Response to Hurricane Katrina
Boil Drinking Water
EPA has been on scene at the Hurricane Katrina response in Mississippi and Alabama for more than a week now, working with federal, state and local agencies on a coordinated cleanup effort. The hurricane caused major damage to the Mississippi and Alabama coastlines and will require extensive cleanup and long-term repairs for citizens and businesses. EPA will remain on the scene as long as our assistance is required. The following is an update on the daily activities conducted by EPA and its contractors as they respond to oil and chemical spills and help identify displaced containers of hazardous or potentially hazardous debris.
Assessment teams are reporting each response conducted in the field, and based on current reports, EPA and the U.S. Coast Guard have responded to approximately 153 incidents in Mississippi and Alabama.
Assessment Teams, comprised of USCG, EPA and ADEM have integrated their teams and are conducting assessments, and removal actions in Bayou Labatre, Mobile, Mobile County and Baldwin County.
Removal operations of two 500-gallon fuel tanks and 350 gallons of diesel were completed in Bayou Lebatre. A survey of one-third of the west side of Bayou Labatre led to the identification of drums and cylinders to be recovered.
Region 4 has reorganized their command structure in Mississippi on a county basis. Three divisions were formed to address the needs and respond to reports in the counties of Hancock (Division A), Harrison (Division B), and Jackson (Division C).
Activities in Hancock included coordinating with officials for activities in the county and surveying potential collection points for hazardous wastes. Along with the USCG, EPA provided oversight for pumping operations on a 20,000-gallon tank, where approximately 1,500 gallons of product were removed. They also performed oversight during petroleum pumping operations on two shrimp boats.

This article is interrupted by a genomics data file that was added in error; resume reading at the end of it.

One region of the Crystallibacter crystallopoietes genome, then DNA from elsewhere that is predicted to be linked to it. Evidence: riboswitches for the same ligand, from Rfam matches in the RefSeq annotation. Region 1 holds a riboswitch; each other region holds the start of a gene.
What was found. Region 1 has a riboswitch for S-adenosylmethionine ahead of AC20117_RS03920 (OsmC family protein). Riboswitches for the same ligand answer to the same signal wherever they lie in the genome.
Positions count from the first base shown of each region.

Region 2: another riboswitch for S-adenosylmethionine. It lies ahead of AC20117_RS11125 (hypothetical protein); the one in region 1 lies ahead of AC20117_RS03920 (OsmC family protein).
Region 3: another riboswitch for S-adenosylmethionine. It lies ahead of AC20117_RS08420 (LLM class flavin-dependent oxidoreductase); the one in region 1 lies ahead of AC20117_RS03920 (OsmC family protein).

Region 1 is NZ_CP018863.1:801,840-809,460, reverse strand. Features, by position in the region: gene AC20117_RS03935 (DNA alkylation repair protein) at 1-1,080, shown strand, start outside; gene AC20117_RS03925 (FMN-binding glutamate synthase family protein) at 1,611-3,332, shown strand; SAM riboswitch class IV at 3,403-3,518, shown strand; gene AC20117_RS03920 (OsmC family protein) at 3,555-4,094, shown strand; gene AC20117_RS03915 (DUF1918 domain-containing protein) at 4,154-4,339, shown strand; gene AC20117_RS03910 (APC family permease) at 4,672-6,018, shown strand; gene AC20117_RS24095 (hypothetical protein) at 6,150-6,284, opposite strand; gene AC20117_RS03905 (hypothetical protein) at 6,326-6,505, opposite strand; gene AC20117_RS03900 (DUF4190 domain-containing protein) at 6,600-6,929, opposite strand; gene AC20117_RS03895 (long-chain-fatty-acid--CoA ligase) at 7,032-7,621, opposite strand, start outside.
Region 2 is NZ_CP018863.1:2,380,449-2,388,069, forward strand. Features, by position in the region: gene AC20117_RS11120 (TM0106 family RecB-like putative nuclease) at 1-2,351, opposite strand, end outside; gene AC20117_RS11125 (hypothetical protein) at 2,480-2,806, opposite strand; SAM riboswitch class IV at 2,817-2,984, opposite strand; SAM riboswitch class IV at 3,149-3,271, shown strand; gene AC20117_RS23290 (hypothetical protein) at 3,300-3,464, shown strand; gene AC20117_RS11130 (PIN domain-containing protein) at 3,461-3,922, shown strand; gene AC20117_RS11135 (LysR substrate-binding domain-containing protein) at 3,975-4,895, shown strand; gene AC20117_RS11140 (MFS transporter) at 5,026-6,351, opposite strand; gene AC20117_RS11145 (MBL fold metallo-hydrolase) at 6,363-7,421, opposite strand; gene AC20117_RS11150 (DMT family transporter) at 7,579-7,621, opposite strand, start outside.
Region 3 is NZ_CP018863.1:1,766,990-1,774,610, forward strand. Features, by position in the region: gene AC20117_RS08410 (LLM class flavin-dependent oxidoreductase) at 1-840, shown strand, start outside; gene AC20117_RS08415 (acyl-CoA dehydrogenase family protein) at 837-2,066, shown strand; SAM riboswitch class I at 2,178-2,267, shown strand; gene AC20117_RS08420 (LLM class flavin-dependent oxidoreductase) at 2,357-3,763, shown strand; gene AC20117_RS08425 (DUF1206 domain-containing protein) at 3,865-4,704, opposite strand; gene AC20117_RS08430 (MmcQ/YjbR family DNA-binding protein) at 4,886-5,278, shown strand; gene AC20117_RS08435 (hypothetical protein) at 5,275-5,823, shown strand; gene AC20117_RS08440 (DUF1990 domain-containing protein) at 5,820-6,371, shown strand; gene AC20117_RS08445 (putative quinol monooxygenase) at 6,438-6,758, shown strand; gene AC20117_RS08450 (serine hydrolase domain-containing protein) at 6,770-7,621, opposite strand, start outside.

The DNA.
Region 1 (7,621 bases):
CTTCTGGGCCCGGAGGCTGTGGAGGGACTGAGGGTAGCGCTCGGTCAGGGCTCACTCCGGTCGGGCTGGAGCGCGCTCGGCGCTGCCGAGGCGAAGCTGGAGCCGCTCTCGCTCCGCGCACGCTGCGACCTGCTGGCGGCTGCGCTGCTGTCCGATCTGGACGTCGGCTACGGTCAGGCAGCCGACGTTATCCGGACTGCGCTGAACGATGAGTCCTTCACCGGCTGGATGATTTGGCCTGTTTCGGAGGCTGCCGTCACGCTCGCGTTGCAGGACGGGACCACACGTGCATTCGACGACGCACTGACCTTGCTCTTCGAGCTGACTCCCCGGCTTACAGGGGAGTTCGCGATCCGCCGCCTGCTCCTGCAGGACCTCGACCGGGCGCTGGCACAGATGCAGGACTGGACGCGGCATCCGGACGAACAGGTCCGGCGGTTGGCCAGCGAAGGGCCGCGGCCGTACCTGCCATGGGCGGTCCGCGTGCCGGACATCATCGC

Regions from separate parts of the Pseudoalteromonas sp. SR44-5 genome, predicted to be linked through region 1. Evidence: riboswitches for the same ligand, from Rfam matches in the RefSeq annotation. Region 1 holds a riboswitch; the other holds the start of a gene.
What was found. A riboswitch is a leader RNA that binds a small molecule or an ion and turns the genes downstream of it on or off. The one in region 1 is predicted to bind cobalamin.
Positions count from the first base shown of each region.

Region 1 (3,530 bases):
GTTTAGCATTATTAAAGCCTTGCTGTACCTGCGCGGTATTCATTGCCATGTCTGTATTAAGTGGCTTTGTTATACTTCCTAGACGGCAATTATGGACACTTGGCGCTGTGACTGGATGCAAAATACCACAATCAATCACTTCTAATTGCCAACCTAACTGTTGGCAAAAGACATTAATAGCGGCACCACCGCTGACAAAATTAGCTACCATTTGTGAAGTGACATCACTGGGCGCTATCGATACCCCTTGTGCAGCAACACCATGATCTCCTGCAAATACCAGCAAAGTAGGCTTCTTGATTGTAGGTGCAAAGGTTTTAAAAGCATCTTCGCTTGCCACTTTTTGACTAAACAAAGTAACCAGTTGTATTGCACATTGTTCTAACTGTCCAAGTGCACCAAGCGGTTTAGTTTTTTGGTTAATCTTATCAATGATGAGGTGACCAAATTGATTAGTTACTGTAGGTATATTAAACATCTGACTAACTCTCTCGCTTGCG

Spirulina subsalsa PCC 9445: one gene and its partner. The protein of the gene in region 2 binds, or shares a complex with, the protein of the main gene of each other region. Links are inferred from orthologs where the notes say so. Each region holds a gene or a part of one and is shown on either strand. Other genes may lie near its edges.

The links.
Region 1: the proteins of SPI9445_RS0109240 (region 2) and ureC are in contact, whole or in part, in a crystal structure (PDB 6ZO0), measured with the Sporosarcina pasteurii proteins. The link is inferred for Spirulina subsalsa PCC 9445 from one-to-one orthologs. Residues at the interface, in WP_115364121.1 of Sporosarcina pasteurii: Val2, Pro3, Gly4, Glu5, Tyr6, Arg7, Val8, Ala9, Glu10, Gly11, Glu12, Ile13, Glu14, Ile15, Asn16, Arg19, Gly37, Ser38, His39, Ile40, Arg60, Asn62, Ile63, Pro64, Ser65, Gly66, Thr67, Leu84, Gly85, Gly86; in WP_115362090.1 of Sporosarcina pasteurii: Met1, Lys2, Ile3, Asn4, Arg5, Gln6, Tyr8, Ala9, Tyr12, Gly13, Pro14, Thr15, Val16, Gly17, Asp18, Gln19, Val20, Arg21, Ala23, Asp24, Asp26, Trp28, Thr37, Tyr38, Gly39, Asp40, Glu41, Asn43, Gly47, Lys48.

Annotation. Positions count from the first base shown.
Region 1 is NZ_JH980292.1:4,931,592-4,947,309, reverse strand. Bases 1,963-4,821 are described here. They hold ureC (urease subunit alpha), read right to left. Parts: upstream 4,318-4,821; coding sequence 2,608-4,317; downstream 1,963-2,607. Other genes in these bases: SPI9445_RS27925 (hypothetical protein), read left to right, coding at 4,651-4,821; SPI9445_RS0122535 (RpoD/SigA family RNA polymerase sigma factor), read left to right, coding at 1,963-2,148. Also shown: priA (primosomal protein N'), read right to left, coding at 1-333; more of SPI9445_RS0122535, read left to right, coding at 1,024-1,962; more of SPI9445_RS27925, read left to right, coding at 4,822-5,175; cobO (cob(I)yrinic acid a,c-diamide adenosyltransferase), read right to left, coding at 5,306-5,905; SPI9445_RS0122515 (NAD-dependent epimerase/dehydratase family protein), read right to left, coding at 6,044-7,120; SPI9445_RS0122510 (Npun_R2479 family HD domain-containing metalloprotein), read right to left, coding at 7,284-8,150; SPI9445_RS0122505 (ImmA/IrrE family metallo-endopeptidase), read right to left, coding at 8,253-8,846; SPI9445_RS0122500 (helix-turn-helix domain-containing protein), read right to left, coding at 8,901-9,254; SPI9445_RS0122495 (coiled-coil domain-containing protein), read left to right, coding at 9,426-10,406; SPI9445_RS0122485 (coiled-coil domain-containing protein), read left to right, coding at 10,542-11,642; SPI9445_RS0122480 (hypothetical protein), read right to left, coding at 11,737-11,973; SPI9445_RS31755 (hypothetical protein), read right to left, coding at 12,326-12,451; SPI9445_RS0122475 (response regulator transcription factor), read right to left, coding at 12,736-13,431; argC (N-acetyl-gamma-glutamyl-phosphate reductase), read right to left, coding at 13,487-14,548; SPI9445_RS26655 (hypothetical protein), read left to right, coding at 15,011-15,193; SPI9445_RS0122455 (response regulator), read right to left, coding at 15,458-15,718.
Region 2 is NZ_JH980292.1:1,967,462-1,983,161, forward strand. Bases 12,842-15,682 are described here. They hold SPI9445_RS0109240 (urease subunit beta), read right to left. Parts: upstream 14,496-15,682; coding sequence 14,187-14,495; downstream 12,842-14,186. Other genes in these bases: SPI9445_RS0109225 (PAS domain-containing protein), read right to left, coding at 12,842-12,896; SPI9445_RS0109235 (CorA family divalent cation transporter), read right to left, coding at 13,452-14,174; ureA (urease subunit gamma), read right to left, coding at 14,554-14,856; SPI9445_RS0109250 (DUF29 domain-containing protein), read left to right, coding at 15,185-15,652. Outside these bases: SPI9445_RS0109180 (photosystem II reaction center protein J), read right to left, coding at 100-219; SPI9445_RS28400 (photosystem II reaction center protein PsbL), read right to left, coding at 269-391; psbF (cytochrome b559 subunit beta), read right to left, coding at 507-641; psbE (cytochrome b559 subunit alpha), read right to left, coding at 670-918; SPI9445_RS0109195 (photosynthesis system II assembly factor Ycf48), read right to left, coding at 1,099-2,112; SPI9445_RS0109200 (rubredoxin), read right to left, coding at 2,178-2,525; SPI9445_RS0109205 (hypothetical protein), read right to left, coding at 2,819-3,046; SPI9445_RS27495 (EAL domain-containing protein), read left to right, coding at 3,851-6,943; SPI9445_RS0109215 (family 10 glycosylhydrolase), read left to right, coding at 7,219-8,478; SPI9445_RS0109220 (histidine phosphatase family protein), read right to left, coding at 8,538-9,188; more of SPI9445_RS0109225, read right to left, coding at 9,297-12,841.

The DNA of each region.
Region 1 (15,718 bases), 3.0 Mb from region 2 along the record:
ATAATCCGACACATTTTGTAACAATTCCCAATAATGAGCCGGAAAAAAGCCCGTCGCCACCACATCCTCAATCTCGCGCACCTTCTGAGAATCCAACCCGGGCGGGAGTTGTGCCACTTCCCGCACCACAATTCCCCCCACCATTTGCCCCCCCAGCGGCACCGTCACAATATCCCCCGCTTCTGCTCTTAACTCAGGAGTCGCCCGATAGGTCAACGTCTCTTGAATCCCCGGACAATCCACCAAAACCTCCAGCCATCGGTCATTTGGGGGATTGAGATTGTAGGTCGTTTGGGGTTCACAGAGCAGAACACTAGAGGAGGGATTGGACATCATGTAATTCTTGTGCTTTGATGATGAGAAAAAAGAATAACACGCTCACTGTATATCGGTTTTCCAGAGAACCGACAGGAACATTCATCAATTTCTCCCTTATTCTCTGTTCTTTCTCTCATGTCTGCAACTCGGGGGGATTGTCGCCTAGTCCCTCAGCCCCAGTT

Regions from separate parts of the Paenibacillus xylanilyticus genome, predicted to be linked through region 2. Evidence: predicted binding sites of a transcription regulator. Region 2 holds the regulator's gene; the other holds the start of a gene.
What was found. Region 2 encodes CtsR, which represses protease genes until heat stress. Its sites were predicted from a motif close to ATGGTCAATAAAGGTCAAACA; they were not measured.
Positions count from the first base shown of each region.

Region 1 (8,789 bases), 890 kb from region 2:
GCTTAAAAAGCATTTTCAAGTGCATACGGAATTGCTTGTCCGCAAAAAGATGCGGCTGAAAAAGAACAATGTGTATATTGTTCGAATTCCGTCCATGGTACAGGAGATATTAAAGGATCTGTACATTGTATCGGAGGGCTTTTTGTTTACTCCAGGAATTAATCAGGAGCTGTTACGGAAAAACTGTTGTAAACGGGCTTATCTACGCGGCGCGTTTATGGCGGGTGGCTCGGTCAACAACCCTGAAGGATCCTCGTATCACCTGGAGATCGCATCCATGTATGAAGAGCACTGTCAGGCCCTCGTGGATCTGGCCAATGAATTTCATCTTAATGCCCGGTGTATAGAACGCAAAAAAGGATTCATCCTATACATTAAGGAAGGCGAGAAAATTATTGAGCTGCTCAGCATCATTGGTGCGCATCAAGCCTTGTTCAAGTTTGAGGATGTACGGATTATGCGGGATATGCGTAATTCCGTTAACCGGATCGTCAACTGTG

Drinking Water Assessment
An EPA Water Division Assistance Team is continuing its assessment of damage to local drinking water systems in Mississippi and providing technical assistance to help restore safe drinking water to those systems. Due to the possibility of extensive damage to their distribution systems, many drinking water facilities will be conducting long-term repairs. Mississippi is currently assessing approximately 1,368 public water systems across the state and has sent out an assessment team to travel south nearer to the coast to conduct site visits to systems that could not be contacted. There are currently 854 operating systems and 311 that have not reported their status, or can’t be contacted. Boil water notices have been issued to 464 water systems, and samples from these systems will be analyzed for total coliform bacteria before the systems can restore safe drinking water to the communities they serve.
The number of drinking water systems remaining on “Boil Water Notice” in Alabama was reduced to three. All of these systems are operational, and are awaiting bacteriological test results. The boil water notices may be removed this week.
Because systems are impaired or disabled, EPA reminds citizens in affected areas to follow "boil water" advisories in place. For more information, please read the "Boil Drinking Water" Alert on the Region 4 hurricane Web page at http://epa.gov/region4/Katrina/index.htm.
EPA will release information from the environmental assessments as it becomes available. Reporters should contact the EPA Press Office at (404) 562-8327 for interviews and additional information.